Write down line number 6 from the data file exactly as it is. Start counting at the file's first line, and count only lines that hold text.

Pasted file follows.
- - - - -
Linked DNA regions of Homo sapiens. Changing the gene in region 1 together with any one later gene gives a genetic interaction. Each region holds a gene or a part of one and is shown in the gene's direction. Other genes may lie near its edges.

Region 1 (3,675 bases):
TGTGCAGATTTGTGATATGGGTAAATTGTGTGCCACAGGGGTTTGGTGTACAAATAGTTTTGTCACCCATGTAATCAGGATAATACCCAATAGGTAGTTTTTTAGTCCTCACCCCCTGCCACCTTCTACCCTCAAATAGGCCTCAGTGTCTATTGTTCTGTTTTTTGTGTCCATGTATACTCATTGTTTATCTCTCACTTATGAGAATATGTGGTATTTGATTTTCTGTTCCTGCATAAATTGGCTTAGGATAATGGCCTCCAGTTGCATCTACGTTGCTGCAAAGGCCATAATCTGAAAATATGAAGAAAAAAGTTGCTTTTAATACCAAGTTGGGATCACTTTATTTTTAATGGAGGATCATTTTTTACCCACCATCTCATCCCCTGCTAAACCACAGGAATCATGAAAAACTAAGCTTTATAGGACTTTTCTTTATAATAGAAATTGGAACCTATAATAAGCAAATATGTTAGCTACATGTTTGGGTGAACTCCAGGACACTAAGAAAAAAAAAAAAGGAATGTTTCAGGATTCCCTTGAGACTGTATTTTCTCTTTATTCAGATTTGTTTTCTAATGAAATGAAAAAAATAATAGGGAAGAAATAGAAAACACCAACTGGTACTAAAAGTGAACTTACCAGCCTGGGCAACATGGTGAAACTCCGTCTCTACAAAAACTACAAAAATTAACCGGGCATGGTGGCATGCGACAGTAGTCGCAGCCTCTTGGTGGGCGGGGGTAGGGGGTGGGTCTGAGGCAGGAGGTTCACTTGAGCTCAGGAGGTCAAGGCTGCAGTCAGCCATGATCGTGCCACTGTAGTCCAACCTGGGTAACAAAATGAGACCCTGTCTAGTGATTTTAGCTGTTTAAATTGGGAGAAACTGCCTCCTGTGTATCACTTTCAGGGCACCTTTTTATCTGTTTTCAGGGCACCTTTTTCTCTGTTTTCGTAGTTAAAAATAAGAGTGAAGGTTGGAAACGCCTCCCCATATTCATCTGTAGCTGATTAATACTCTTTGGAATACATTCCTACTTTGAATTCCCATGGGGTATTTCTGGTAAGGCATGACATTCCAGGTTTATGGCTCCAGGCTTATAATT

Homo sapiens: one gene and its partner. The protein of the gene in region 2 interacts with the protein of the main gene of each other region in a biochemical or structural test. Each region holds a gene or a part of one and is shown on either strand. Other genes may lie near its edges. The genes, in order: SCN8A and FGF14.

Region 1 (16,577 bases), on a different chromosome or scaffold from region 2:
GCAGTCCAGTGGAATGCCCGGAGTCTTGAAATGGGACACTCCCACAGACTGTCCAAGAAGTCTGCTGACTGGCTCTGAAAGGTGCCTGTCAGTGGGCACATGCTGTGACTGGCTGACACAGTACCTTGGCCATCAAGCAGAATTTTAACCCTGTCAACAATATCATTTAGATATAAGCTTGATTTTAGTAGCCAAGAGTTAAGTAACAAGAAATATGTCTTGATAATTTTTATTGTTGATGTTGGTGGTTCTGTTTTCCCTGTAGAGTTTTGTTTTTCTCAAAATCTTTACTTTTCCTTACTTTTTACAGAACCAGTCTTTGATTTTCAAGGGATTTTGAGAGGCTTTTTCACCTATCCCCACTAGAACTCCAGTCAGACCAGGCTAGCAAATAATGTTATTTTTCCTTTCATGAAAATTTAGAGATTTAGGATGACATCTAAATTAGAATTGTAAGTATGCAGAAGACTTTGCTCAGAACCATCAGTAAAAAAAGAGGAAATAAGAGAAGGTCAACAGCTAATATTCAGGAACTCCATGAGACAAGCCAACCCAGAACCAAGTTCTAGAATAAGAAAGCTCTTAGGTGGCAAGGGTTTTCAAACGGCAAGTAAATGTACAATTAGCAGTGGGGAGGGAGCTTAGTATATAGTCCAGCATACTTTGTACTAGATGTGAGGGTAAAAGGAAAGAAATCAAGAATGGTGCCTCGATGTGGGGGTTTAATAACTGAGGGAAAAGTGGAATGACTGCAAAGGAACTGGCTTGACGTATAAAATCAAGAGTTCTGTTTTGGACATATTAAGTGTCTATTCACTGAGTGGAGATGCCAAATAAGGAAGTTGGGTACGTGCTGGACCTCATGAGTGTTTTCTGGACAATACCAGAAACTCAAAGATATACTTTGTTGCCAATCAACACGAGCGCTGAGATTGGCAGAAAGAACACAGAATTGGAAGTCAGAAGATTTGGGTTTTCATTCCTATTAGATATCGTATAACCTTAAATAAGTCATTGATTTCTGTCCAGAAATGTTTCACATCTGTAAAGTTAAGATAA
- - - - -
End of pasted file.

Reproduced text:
GCAGTCCAGTGGAATGCCCGGAGTCTTGAAATGGGACACTCCCACAGACTGTCCAAGAAGTCTGCTGACTGGCTCTGAAAGGTGCCTGTCAGTGGGCACATGCTGTGACTGGCTGACACAGTACCTTGGCCATCAAGCAGAATTTTAACCCTGTCAACAATATCATTTAGATATAAGCTTGATTTTAGTAGCCAAGAGTTAAGTAACAAGAAATATGTCTTGATAATTTTTATTGTTGATGTTGGTGGTTCTGTTTTCCCTGTAGAGTTTTGTTTTTCTCAAAATCTTTACTTTTCCTTACTTTTTACAGAACCAGTCTTTGATTTTCAAGGGATTTTGAGAGGCTTTTTCACCTATCCCCACTAGAACTCCAGTCAGACCAGGCTAGCAAATAATGTTATTTTTCCTTTCATGAAAATTTAGAGATTTAGGATGACATCTAAATTAGAATTGTAAGTATGCAGAAGACTTTGCTCAGAACCATCAGTAAAAAAAGAGGAAATAAGAGAAGGTCAACAGCTAATATTCAGGAACTCCATGAGACAAGCCAACCCAGAACCAAGTTCTAGAATAAGAAAGCTCTTAGGTGGCAAGGGTTTTCAAACGGCAAGTAAATGTACAATTAGCAGTGGGGAGGGAGCTTAGTATATAGTCCAGCATACTTTGTACTAGATGTGAGGGTAAAAGGAAAGAAATCAAGAATGGTGCCTCGATGTGGGGGTTTAATAACTGAGGGAAAAGTGGAATGACTGCAAAGGAACTGGCTTGACGTATAAAATCAAGAGTTCTGTTTTGGACATATTAAGTGTCTATTCACTGAGTGGAGATGCCAAATAAGGAAGTTGGGTACGTGCTGGACCTCATGAGTGTTTTCTGGACAATACCAGAAACTCAAAGATATACTTTGTTGCCAATCAACACGAGCGCTGAGATTGGCAGAAAGAACACAGAATTGGAAGTCAGAAGATTTGGGTTTTCATTCCTATTAGATATCGTATAACCTTAAATAAGTCATTGATTTCTGTCCAGAAATGTTTCACATCTGTAAAGTTAAGATAA